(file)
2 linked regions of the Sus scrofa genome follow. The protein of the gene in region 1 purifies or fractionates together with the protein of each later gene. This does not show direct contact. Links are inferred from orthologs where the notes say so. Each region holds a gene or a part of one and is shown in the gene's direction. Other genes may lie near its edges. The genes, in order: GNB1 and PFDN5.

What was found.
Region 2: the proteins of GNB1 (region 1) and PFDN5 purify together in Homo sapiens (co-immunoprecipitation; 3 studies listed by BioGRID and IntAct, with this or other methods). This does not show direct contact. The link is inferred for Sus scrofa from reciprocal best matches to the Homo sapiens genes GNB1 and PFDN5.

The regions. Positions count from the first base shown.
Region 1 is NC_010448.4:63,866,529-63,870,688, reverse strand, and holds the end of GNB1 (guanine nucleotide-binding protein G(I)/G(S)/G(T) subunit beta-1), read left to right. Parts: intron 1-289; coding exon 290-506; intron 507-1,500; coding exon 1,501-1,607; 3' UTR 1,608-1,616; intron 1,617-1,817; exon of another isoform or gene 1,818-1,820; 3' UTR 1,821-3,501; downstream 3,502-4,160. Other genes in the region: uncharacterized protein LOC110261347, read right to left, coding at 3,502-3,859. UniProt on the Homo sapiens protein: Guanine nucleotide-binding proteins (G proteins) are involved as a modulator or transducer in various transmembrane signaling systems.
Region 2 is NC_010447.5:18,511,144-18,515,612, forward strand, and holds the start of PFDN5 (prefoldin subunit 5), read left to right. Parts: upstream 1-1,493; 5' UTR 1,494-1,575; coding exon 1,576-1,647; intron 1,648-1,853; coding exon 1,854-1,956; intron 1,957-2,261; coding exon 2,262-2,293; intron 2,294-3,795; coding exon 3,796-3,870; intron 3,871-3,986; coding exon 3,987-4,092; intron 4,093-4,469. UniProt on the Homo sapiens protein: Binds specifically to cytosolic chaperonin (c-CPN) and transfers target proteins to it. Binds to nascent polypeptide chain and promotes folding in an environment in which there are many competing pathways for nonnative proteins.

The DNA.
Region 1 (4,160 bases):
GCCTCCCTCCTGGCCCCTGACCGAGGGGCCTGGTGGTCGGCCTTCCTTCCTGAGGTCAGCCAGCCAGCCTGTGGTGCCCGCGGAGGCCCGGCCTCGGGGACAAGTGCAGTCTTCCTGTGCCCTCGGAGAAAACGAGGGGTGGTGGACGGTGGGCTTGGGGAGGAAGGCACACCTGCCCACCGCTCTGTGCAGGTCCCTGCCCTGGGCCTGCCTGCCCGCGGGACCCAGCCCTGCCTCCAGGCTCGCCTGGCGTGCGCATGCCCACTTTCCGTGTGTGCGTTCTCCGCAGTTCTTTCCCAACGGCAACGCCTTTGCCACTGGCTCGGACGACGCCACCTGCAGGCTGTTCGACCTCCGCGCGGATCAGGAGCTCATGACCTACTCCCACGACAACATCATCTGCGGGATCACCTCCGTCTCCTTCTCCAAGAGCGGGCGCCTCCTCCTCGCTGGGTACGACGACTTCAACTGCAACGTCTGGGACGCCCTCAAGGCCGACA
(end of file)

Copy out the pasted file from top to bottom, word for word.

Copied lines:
2 linked regions of the Sus scrofa genome follow. The protein of the gene in region 1 purifies or fractionates together with the protein of each later gene. This does not show direct contact. Links are inferred from orthologs where the notes say so. Each region holds a gene or a part of one and is shown in the gene's direction. Other genes may lie near its edges. The genes, in order: GNB1 and PFDN5.

What was found.
Region 2: the proteins of GNB1 (region 1) and PFDN5 purify together in Homo sapiens (co-immunoprecipitation; 3 studies listed by BioGRID and IntAct, with this or other methods). This does not show direct contact. The link is inferred for Sus scrofa from reciprocal best matches to the Homo sapiens genes GNB1 and PFDN5.

The regions. Positions count from the first base shown.
Region 1 is NC_010448.4:63,866,529-63,870,688, reverse strand, and holds the end of GNB1 (guanine nucleotide-binding protein G(I)/G(S)/G(T) subunit beta-1), read left to right. Parts: intron 1-289; coding exon 290-506; intron 507-1,500; coding exon 1,501-1,607; 3' UTR 1,608-1,616; intron 1,617-1,817; exon of another isoform or gene 1,818-1,820; 3' UTR 1,821-3,501; downstream 3,502-4,160. Other genes in the region: uncharacterized protein LOC110261347, read right to left, coding at 3,502-3,859. UniProt on the Homo sapiens protein: Guanine nucleotide-binding proteins (G proteins) are involved as a modulator or transducer in various transmembrane signaling systems.
Region 2 is NC_010447.5:18,511,144-18,515,612, forward strand, and holds the start of PFDN5 (prefoldin subunit 5), read left to right. Parts: upstream 1-1,493; 5' UTR 1,494-1,575; coding exon 1,576-1,647; intron 1,648-1,853; coding exon 1,854-1,956; intron 1,957-2,261; coding exon 2,262-2,293; intron 2,294-3,795; coding exon 3,796-3,870; intron 3,871-3,986; coding exon 3,987-4,092; intron 4,093-4,469. UniProt on the Homo sapiens protein: Binds specifically to cytosolic chaperonin (c-CPN) and transfers target proteins to it. Binds to nascent polypeptide chain and promotes folding in an environment in which there are many competing pathways for nonnative proteins.

The DNA.
Region 1 (4,160 bases):
GCCTCCCTCCTGGCCCCTGACCGAGGGGCCTGGTGGTCGGCCTTCCTTCCTGAGGTCAGCCAGCCAGCCTGTGGTGCCCGCGGAGGCCCGGCCTCGGGGACAAGTGCAGTCTTCCTGTGCCCTCGGAGAAAACGAGGGGTGGTGGACGGTGGGCTTGGGGAGGAAGGCACACCTGCCCACCGCTCTGTGCAGGTCCCTGCCCTGGGCCTGCCTGCCCGCGGGACCCAGCCCTGCCTCCAGGCTCGCCTGGCGTGCGCATGCCCACTTTCCGTGTGTGCGTTCTCCGCAGTTCTTTCCCAACGGCAACGCCTTTGCCACTGGCTCGGACGACGCCACCTGCAGGCTGTTCGACCTCCGCGCGGATCAGGAGCTCATGACCTACTCCCACGACAACATCATCTGCGGGATCACCTCCGTCTCCTTCTCCAAGAGCGGGCGCCTCCTCCTCGCTGGGTACGACGACTTCAACTGCAACGTCTGGGACGCCCTCAAGGCCGACA